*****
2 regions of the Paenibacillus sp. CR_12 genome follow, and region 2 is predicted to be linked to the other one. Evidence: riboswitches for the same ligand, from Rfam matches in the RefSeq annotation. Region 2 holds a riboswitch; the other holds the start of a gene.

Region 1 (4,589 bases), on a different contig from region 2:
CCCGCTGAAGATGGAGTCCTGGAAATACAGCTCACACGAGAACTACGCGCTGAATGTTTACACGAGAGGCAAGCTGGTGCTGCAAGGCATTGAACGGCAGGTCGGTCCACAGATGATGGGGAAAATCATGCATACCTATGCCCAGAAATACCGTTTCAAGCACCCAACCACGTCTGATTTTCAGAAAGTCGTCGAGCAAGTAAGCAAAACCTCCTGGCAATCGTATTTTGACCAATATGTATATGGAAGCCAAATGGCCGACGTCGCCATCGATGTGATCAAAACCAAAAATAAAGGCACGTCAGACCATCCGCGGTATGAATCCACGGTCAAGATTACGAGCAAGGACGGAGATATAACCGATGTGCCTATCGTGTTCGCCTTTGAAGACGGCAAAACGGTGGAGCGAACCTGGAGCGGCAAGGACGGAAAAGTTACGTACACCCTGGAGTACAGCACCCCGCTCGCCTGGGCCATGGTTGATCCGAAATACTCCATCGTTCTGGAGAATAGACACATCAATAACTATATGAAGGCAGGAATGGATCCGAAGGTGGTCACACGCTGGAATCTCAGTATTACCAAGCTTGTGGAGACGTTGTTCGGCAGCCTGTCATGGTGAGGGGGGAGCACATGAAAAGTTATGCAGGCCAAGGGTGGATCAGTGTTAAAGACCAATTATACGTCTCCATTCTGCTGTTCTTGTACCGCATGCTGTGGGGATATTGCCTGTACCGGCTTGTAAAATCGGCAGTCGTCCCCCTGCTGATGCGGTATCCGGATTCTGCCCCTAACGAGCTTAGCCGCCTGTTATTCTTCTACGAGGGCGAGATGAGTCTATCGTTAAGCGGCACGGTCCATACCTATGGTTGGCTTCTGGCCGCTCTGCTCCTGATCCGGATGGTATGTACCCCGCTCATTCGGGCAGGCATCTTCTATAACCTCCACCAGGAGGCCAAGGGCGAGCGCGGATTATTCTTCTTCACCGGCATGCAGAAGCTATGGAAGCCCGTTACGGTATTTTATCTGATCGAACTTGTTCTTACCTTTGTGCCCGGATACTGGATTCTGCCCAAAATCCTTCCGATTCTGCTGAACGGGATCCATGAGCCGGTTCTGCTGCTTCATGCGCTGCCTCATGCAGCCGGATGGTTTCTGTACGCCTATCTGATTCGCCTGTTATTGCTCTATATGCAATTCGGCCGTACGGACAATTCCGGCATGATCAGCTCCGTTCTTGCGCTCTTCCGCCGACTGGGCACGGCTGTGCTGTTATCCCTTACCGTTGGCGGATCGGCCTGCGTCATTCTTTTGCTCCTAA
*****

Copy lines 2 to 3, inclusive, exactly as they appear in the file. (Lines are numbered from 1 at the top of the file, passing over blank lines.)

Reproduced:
Region 1 (4,589 bases), on a different contig from region 2:
CCCGCTGAAGATGGAGTCCTGGAAATACAGCTCACACGAGAACTACGCGCTGAATGTTTACACGAGAGGCAAGCTGGTGCTGCAAGGCATTGAACGGCAGGTCGGTCCACAGATGATGGGGAAAATCATGCATACCTATGCCCAGAAATACCGTTTCAAGCACCCAACCACGTCTGATTTTCAGAAAGTCGTCGAGCAAGTAAGCAAAACCTCCTGGCAATCGTATTTTGACCAATATGTATATGGAAGCCAAATGGCCGACGTCGCCATCGATGTGATCAAAACCAAAAATAAAGGCACGTCAGACCATCCGCGGTATGAATCCACGGTCAAGATTACGAGCAAGGACGGAGATATAACCGATGTGCCTATCGTGTTCGCCTTTGAAGACGGCAAAACGGTGGAGCGAACCTGGAGCGGCAAGGACGGAAAAGTTACGTACACCCTGGAGTACAGCACCCCGCTCGCCTGGGCCATGGTTGATCCGAAATACTCCATCGTTCTGGAGAATAGACACATCAATAACTATATGAAGGCAGGAATGGATCCGAAGGTGGTCACACGCTGGAATCTCAGTATTACCAAGCTTGTGGAGACGTTGTTCGGCAGCCTGTCATGGTGAGGGGGGAGCACATGAAAAGTTATGCAGGCCAAGGGTGGATCAGTGTTAAAGACCAATTATACGTCTCCATTCTGCTGTTCTTGTACCGCATGCTGTGGGGATATTGCCTGTACCGGCTTGTAAAATCGGCAGTCGTCCCCCTGCTGATGCGGTATCCGGATTCTGCCCCTAACGAGCTTAGCCGCCTGTTATTCTTCTACGAGGGCGAGATGAGTCTATCGTTAAGCGGCACGGTCCATACCTATGGTTGGCTTCTGGCCGCTCTGCTCCTGATCCGGATGGTATGTACCCCGCTCATTCGGGCAGGCATCTTCTATAACCTCCACCAGGAGGCCAAGGGCGAGCGCGGATTATTCTTCTTCACCGGCATGCAGAAGCTATGGAAGCCCGTTACGGTATTTTATCTGATCGAACTTGTTCTTACCTTTGTGCCCGGATACTGGATTCTGCCCAAAATCCTTCCGATTCTGCTGAACGGGATCCATGAGCCGGTTCTGCTGCTTCATGCGCTGCCTCATGCAGCCGGATGGTTTCTGTACGCCTATCTGATTCGCCTGTTATTGCTCTATATGCAATTCGGCCGTACGGACAATTCCGGCATGATCAGCTCCGTTCTTGCGCTCTTCCGCCGACTGGGCACGGCTGTGCTGTTATCCCTTACCGTTGGCGGATCGGCCTGCGTCATTCTTTTGCTCCTAA